1. Uncertainties regarding the value – I have to put this one at  the very top of the list for one simple reason: If executives and  managers in the firms were convinced that discovering new factors about  their marketplace – market segmentation – would help them make more money tomorrow than they are making today, they would find a way to get it done.
        2. Uncertainties regarding the costs – Sadly, the business  intelligence community itself has much to do with making small  businesses wary of the costs moving into the realm of business  intelligence. Many who make their money by selling and implementing  business intelligence tools want you to believe that is not possible to  make real gains and reap significant business benefits without investing in expensive business intelligence software and spending lots of time, energy and  money to build expensive data warehouses and, perhaps, hundreds or even  thousands of "cubes." This is simply not the case, but it is frequently  the belief.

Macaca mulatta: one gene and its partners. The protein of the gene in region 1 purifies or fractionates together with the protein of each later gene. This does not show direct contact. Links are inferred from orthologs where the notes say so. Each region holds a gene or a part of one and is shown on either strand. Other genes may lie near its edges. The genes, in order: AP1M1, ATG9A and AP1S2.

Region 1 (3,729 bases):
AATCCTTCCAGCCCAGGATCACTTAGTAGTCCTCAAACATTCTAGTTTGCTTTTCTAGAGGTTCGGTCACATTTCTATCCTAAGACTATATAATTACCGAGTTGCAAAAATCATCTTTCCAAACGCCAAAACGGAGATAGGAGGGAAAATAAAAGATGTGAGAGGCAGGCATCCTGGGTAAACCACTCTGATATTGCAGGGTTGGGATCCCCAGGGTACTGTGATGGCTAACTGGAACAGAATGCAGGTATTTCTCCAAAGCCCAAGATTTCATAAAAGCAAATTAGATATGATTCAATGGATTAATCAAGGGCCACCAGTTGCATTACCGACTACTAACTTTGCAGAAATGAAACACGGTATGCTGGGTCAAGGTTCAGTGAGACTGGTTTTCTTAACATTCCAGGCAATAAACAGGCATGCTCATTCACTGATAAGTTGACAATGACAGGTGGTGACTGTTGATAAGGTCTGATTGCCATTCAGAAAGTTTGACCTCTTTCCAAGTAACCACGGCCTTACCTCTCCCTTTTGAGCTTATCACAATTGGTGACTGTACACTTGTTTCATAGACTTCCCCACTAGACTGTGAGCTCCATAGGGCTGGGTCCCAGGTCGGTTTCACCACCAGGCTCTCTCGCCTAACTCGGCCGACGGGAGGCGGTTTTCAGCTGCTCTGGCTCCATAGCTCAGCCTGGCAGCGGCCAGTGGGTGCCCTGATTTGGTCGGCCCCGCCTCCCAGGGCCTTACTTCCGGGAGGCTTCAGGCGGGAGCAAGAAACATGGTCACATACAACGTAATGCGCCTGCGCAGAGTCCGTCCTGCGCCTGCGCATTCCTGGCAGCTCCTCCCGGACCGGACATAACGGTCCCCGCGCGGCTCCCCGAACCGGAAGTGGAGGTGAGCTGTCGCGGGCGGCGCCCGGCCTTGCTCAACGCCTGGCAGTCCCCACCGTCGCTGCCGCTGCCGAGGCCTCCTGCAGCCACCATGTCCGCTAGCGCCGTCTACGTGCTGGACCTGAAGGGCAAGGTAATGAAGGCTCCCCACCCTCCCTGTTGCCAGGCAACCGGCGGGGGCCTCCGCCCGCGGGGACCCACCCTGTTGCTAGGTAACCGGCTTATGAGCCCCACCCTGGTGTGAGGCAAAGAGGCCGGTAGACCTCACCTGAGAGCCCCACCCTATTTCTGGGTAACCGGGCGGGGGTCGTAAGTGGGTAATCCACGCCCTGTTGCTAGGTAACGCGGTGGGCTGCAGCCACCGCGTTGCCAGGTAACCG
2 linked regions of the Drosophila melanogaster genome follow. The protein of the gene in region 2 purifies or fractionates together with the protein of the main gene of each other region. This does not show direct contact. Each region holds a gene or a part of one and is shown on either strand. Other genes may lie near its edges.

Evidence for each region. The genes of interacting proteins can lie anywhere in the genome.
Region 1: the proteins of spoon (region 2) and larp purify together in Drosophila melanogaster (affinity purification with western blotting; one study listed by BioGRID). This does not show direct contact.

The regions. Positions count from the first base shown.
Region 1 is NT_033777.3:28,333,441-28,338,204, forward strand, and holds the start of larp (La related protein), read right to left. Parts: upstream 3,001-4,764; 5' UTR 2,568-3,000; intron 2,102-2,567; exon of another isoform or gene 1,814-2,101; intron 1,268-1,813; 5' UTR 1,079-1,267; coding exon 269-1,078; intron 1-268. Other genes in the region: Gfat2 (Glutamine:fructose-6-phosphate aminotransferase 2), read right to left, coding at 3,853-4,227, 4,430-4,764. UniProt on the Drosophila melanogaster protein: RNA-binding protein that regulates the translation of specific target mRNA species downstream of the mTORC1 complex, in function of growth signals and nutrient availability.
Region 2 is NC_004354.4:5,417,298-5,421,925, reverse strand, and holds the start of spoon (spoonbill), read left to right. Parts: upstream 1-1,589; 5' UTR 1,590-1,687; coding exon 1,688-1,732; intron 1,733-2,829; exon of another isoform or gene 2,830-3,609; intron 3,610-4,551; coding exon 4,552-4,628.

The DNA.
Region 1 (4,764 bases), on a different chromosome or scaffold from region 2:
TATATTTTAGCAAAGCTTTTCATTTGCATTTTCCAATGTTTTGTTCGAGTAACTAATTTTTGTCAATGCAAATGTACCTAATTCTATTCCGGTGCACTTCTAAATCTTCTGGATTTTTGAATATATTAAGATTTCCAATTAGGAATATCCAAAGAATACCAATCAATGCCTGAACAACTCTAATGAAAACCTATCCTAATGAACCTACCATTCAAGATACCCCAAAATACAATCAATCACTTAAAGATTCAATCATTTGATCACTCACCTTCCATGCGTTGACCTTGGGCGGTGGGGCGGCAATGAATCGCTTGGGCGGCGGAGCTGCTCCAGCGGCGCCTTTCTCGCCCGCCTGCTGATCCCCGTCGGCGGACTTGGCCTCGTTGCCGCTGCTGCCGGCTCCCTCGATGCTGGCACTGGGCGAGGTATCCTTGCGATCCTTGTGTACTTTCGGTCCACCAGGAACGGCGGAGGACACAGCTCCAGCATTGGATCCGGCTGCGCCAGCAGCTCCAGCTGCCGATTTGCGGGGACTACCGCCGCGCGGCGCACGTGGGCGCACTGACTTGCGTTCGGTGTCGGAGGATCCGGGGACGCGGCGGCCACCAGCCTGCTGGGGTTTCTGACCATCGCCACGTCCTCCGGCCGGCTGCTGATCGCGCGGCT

3. Uncertainties about how to get started – Again, in part to the pseudo-mystique surrounding the world of "business intelligence," many executives and  managers do not feel that they "have what it takes" to get started  benefiting from understanding their customers and marketplace better by  leveraging the data they have been collecting in their ERP systems for  years. There are simple ways to get started and one can always make the  leap to more sophisticated business intelligence applications when  conditions warrant.

         

        But, wait!